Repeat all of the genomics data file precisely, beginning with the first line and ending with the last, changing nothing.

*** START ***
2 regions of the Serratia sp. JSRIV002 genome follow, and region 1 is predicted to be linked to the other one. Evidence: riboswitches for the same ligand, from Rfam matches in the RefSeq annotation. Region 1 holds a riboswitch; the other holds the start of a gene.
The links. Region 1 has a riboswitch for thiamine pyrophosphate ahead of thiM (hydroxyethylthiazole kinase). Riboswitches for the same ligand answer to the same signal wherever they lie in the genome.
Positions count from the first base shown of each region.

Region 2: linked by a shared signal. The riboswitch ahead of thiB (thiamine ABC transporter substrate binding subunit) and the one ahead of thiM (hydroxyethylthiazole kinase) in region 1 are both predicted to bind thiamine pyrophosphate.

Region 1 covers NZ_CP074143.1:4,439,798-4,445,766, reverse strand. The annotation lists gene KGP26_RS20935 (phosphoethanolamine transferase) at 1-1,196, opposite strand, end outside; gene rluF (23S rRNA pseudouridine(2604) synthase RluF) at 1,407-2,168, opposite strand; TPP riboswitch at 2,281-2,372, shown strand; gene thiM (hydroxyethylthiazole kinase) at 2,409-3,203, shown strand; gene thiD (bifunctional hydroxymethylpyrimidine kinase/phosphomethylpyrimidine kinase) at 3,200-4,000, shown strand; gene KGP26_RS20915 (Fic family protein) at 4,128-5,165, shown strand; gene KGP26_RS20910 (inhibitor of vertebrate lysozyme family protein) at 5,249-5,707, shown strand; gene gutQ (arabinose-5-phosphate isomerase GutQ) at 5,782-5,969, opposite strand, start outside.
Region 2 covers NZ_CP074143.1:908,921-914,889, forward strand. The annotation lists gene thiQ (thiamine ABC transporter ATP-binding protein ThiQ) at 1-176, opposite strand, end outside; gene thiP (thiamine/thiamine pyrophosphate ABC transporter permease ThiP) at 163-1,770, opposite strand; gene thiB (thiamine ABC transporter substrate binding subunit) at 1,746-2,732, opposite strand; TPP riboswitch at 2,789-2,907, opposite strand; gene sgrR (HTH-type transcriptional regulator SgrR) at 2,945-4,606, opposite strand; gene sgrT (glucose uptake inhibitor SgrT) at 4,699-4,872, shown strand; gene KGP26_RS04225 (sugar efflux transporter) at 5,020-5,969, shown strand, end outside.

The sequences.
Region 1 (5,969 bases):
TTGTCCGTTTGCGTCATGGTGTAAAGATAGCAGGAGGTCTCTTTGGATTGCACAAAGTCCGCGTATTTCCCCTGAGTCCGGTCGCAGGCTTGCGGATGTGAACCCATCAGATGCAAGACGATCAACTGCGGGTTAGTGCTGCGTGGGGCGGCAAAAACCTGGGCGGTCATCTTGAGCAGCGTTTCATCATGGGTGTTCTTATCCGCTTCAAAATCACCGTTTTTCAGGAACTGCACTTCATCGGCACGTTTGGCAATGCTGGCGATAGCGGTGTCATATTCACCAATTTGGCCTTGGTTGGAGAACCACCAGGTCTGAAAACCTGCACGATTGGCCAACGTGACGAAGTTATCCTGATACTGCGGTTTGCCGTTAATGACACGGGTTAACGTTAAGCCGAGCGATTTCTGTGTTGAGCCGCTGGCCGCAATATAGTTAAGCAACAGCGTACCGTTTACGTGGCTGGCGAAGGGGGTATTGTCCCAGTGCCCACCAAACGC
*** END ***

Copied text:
2 regions of the Serratia sp. JSRIV002 genome follow, and region 1 is predicted to be linked to the other one. Evidence: riboswitches for the same ligand, from Rfam matches in the RefSeq annotation. Region 1 holds a riboswitch; the other holds the start of a gene.
The links. Region 1 has a riboswitch for thiamine pyrophosphate ahead of thiM (hydroxyethylthiazole kinase). Riboswitches for the same ligand answer to the same signal wherever they lie in the genome.
Positions count from the first base shown of each region.

Region 2: linked by a shared signal. The riboswitch ahead of thiB (thiamine ABC transporter substrate binding subunit) and the one ahead of thiM (hydroxyethylthiazole kinase) in region 1 are both predicted to bind thiamine pyrophosphate.

Region 1 covers NZ_CP074143.1:4,439,798-4,445,766, reverse strand. The annotation lists gene KGP26_RS20935 (phosphoethanolamine transferase) at 1-1,196, opposite strand, end outside; gene rluF (23S rRNA pseudouridine(2604) synthase RluF) at 1,407-2,168, opposite strand; TPP riboswitch at 2,281-2,372, shown strand; gene thiM (hydroxyethylthiazole kinase) at 2,409-3,203, shown strand; gene thiD (bifunctional hydroxymethylpyrimidine kinase/phosphomethylpyrimidine kinase) at 3,200-4,000, shown strand; gene KGP26_RS20915 (Fic family protein) at 4,128-5,165, shown strand; gene KGP26_RS20910 (inhibitor of vertebrate lysozyme family protein) at 5,249-5,707, shown strand; gene gutQ (arabinose-5-phosphate isomerase GutQ) at 5,782-5,969, opposite strand, start outside.
Region 2 covers NZ_CP074143.1:908,921-914,889, forward strand. The annotation lists gene thiQ (thiamine ABC transporter ATP-binding protein ThiQ) at 1-176, opposite strand, end outside; gene thiP (thiamine/thiamine pyrophosphate ABC transporter permease ThiP) at 163-1,770, opposite strand; gene thiB (thiamine ABC transporter substrate binding subunit) at 1,746-2,732, opposite strand; TPP riboswitch at 2,789-2,907, opposite strand; gene sgrR (HTH-type transcriptional regulator SgrR) at 2,945-4,606, opposite strand; gene sgrT (glucose uptake inhibitor SgrT) at 4,699-4,872, shown strand; gene KGP26_RS04225 (sugar efflux transporter) at 5,020-5,969, shown strand, end outside.

The sequences.
Region 1 (5,969 bases):
TTGTCCGTTTGCGTCATGGTGTAAAGATAGCAGGAGGTCTCTTTGGATTGCACAAAGTCCGCGTATTTCCCCTGAGTCCGGTCGCAGGCTTGCGGATGTGAACCCATCAGATGCAAGACGATCAACTGCGGGTTAGTGCTGCGTGGGGCGGCAAAAACCTGGGCGGTCATCTTGAGCAGCGTTTCATCATGGGTGTTCTTATCCGCTTCAAAATCACCGTTTTTCAGGAACTGCACTTCATCGGCACGTTTGGCAATGCTGGCGATAGCGGTGTCATATTCACCAATTTGGCCTTGGTTGGAGAACCACCAGGTCTGAAAACCTGCACGATTGGCCAACGTGACGAAGTTATCCTGATACTGCGGTTTGCCGTTAATGACACGGGTTAACGTTAAGCCGAGCGATTTCTGTGTTGAGCCGCTGGCCGCAATATAGTTAAGCAACAGCGTACCGTTTACGTGGCTGGCGAAGGGGGTATTGTCCCAGTGCCCACCAAACGC